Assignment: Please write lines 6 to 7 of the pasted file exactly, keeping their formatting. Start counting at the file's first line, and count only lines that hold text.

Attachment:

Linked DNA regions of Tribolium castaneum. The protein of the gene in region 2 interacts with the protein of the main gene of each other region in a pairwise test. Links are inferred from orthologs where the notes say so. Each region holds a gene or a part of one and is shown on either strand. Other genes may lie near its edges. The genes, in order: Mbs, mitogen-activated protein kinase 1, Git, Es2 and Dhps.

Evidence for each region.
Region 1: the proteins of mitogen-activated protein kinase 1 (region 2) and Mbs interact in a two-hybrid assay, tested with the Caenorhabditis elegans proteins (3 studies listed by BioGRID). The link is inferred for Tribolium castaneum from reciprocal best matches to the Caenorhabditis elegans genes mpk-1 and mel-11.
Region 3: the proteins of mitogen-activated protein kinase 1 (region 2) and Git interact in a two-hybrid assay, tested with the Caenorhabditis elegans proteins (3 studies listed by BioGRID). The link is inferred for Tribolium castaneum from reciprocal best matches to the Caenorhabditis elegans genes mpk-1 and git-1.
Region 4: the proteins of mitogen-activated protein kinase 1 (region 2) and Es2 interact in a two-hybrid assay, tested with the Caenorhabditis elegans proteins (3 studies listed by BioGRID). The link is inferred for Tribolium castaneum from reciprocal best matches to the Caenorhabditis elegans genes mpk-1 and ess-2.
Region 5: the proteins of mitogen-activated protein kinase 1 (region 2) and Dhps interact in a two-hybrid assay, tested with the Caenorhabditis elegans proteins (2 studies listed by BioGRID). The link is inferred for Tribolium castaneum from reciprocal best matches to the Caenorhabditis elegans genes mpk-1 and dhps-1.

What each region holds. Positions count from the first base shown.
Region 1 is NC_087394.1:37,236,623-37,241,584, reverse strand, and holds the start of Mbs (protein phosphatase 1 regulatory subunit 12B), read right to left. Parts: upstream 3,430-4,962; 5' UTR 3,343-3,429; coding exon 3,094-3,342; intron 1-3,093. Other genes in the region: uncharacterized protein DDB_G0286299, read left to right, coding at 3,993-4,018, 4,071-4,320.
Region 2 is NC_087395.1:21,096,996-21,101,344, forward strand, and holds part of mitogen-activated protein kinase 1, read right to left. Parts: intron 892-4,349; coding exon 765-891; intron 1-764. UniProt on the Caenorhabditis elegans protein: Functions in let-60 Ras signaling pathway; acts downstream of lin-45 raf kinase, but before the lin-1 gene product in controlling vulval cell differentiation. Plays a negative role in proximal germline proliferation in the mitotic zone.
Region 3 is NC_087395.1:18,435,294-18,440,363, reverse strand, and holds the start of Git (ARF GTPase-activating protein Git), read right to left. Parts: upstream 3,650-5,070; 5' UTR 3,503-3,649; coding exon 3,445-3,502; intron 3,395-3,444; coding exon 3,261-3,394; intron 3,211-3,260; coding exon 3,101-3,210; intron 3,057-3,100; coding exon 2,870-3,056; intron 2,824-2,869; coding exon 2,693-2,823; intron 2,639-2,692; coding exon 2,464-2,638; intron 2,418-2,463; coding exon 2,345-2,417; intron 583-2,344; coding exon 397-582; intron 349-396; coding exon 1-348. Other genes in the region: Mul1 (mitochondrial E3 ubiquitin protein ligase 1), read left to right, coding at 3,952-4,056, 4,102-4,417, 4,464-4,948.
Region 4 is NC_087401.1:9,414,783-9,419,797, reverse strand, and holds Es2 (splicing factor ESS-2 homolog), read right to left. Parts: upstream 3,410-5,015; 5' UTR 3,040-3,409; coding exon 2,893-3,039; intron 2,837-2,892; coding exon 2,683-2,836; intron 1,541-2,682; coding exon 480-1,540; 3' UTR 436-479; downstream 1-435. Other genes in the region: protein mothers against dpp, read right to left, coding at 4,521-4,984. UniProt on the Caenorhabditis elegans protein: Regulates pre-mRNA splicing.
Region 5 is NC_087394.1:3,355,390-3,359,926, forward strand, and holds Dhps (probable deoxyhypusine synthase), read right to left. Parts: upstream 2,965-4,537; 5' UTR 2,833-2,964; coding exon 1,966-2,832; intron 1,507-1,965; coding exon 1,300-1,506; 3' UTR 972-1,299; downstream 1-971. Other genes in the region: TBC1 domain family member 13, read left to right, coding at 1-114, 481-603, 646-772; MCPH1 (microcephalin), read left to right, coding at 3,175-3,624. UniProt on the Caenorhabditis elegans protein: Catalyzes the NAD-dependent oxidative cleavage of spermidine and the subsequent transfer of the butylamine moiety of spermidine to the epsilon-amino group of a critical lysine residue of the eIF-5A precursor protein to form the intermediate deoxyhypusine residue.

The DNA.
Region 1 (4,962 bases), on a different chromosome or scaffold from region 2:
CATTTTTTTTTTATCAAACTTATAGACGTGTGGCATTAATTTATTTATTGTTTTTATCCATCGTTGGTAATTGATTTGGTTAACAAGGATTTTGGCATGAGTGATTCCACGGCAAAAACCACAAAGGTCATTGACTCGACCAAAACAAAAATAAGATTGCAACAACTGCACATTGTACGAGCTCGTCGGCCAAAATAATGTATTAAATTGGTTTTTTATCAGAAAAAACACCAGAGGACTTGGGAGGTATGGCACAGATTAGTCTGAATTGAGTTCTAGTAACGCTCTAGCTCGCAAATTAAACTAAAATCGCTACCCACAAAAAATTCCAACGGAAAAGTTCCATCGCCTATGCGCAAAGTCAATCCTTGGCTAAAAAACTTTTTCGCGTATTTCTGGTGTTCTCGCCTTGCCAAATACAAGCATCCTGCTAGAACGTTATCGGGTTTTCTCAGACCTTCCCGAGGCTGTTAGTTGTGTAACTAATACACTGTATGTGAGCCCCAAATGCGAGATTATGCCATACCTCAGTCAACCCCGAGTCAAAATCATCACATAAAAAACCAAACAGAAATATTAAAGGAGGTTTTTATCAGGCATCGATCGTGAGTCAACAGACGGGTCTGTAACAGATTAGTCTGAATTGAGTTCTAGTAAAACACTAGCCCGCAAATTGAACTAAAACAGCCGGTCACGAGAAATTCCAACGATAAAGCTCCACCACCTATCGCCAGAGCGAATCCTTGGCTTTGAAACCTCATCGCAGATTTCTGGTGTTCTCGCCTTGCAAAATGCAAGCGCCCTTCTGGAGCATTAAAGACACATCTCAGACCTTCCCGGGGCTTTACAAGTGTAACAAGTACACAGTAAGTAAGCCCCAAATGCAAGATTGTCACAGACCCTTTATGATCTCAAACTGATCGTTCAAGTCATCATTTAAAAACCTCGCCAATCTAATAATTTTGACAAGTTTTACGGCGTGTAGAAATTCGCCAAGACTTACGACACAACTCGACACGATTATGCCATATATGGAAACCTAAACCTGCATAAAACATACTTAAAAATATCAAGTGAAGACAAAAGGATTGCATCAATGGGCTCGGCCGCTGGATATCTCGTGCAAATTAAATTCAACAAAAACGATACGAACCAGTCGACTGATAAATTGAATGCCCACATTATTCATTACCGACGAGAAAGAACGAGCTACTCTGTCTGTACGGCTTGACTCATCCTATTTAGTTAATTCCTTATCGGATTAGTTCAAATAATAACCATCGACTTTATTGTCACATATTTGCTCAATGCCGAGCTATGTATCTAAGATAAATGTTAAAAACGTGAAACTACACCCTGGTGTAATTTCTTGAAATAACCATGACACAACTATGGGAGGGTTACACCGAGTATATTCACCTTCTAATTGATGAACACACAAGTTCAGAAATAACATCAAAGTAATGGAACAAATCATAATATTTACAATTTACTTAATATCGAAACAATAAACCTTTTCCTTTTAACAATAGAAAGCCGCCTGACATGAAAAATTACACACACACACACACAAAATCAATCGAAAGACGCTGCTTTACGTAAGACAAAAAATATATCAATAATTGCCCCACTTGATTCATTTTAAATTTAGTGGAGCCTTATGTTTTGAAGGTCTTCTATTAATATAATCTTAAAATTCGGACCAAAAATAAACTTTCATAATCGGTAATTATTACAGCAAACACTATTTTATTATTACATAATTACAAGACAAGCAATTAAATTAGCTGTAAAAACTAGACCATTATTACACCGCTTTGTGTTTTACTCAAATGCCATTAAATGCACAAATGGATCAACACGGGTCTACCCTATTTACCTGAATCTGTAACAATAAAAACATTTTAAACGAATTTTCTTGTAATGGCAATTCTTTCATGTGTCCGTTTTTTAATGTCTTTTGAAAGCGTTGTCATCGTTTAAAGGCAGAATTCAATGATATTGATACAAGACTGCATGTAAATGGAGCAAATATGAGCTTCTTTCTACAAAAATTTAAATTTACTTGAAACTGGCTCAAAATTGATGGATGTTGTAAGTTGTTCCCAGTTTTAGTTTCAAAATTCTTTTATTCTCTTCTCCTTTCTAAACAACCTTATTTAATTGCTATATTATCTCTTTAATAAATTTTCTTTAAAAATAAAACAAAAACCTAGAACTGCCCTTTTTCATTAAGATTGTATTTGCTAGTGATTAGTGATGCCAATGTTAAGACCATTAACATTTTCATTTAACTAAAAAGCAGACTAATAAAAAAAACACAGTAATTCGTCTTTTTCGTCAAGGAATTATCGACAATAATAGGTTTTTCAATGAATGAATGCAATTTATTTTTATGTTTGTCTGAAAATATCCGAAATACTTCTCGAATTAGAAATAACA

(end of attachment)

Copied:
Region 5: the proteins of mitogen-activated protein kinase 1 (region 2) and Dhps interact in a two-hybrid assay, tested with the Caenorhabditis elegans proteins (2 studies listed by BioGRID). The link is inferred for Tribolium castaneum from reciprocal best matches to the Caenorhabditis elegans genes mpk-1 and dhps-1.

What each region holds. Positions count from the first base shown.